My name is Asim.
I studied physics at university, became an investment banker in London for several years, and moved to Malaysia over a decade ago to become an entrepreneur.
At university I met my wife, Isabelle. She graduated in classics, trained to become a lawyer, but then became a Chartered Accountant, then tax consultant, then a designer of some incredible villas (she’s incredibly intelligent!).
We have 3 kids, Maryam (born 2004), Danyal (2006) and Sabeen (2008).
Until late 2013, our kids had a normal school education, just like their parents. In fact, if you told me up until mid-2013 that you homeschooled your kids I would have thought you were nuts.
But by late 2013, I had convinced Isabelle and the kids that we should give homeschooling a try. They all agreed.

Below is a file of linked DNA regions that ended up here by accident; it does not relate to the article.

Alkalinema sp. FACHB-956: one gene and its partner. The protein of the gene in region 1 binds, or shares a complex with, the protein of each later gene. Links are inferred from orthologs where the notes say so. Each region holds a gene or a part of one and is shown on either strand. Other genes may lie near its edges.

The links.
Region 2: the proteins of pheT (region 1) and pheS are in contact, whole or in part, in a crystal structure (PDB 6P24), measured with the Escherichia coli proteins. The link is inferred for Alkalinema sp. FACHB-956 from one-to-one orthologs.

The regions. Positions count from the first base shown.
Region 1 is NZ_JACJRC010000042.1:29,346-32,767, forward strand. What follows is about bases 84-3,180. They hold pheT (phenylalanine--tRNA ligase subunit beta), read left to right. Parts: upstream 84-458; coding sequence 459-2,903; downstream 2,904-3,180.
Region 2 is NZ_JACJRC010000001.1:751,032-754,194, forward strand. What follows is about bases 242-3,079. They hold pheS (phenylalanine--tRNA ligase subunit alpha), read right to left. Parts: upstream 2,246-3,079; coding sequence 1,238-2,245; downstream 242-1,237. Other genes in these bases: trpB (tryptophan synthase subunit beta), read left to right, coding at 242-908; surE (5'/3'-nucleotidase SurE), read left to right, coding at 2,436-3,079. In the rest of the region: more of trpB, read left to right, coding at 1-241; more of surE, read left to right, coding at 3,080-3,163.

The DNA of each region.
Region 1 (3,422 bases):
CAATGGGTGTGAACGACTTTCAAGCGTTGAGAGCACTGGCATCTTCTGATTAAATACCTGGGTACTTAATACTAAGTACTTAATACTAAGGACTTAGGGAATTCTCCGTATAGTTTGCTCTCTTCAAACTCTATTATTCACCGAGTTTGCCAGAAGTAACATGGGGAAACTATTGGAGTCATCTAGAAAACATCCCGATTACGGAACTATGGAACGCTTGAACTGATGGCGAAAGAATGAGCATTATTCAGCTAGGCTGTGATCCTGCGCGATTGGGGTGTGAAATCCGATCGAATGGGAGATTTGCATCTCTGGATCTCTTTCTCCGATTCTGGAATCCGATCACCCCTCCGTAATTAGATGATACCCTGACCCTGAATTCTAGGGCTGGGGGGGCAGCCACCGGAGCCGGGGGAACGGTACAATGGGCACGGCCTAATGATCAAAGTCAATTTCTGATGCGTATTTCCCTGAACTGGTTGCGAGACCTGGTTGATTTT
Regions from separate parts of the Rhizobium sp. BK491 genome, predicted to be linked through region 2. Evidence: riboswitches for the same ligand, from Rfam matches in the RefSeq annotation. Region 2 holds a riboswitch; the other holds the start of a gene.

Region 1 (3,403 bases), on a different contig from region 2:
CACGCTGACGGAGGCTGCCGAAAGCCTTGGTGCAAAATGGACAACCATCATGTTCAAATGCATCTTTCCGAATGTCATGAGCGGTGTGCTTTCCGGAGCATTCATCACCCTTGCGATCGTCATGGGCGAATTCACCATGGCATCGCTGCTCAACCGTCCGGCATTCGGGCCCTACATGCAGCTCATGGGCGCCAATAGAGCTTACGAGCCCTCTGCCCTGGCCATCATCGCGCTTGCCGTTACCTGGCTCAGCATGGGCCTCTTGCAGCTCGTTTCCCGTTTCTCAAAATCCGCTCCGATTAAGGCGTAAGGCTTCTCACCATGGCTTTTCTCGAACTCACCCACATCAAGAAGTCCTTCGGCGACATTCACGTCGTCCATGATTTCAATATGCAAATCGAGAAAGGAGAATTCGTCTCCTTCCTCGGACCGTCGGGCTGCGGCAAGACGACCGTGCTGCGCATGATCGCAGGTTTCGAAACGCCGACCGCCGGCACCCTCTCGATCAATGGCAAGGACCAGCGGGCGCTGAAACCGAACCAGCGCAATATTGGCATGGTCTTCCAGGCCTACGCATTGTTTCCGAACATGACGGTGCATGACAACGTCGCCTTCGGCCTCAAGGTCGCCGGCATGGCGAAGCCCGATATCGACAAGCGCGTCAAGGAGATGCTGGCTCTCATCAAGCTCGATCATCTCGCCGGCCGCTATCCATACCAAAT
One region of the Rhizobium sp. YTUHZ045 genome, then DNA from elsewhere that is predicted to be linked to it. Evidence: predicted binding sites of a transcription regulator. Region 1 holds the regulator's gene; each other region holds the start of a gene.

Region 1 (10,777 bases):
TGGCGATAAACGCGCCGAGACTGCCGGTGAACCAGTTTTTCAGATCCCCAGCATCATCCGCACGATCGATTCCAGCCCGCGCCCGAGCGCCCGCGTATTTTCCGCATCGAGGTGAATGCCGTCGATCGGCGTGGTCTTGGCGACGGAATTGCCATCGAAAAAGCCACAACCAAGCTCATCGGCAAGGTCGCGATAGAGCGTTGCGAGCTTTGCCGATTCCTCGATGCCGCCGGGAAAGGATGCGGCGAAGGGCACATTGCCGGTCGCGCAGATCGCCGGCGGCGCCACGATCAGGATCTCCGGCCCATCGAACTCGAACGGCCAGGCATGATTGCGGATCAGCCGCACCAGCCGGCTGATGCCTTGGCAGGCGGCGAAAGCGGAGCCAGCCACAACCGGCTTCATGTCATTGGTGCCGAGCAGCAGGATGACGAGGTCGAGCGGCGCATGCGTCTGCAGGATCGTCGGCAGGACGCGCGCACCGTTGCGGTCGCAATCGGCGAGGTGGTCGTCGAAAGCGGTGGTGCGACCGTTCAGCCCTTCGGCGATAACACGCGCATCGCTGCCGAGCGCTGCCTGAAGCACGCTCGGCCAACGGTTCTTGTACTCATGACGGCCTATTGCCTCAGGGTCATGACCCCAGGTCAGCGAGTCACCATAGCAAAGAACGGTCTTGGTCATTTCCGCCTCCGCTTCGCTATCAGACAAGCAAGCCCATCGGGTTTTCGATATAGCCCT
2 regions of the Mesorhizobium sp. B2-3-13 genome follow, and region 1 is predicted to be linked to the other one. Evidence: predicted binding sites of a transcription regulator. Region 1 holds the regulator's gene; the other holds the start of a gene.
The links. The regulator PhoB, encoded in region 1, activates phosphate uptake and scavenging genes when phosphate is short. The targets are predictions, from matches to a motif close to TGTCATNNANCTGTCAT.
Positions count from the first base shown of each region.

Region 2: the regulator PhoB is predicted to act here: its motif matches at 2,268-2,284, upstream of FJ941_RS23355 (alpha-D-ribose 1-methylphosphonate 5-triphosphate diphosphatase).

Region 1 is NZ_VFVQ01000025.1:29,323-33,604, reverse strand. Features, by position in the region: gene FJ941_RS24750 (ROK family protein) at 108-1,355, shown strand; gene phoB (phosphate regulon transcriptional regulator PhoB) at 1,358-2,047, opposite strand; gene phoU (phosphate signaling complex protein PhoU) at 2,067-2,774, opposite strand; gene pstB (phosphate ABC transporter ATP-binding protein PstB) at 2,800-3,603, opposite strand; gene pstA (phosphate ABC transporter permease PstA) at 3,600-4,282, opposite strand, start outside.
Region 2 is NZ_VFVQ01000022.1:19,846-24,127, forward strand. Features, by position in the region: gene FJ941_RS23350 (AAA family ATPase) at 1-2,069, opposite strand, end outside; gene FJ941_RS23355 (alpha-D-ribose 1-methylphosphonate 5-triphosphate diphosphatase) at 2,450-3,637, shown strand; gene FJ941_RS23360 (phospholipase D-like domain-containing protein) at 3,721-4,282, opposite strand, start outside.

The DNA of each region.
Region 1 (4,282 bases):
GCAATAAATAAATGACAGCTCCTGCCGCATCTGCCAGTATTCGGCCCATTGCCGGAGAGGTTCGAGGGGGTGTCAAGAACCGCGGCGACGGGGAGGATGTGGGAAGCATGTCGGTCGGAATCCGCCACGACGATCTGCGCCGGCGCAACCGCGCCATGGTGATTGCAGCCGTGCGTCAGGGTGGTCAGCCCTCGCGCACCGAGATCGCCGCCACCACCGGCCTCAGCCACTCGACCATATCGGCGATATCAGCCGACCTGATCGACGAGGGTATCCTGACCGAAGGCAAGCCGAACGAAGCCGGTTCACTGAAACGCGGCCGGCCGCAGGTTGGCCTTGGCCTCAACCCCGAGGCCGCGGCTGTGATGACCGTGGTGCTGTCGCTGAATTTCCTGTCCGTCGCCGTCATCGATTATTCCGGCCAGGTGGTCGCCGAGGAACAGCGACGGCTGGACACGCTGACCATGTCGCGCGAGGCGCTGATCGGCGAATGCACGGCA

Today the kids have become near-conversant in 6 languages. Maryam achieved five A*s in her IGCSE’s (UK 16+ exam) when she was 12, Danyal and Sabeen each managed three A*s by the time they were 10.
The elder two then finished their A-levels (UK 18+ exams) aged 13 (AAB) and 11 (AA – including becoming the youngest person ever to have achieved an A in A-level Physics aged 10), and are now working at the company I run, Jibble. Sabeen, 12, is currently studying for her A-levels.
Danyal, who is the only one that really enjoys sport, plays football and squash at fairly-high levels, and the girls enjoy anything from a bit of swimming to debating to self-defence depending on what phase they’re in.
The kids are happy, have many friends (though not as many as most schoolers), are confident and sociable.
My home school journey has led me to believe that the modern education system, that I experienced the very best of, is completely messed up – so messed up that I no longer insist my kids go to university. Sure, if they passionately want to become something where a degree is required – e.g. a doctor, lawyer, investment banker – then yes, university it is, but otherwise it’s up to them.
In this blog, I explain why I decided to home school my kids, the journey so far, and why I think modern education desperately needs reform.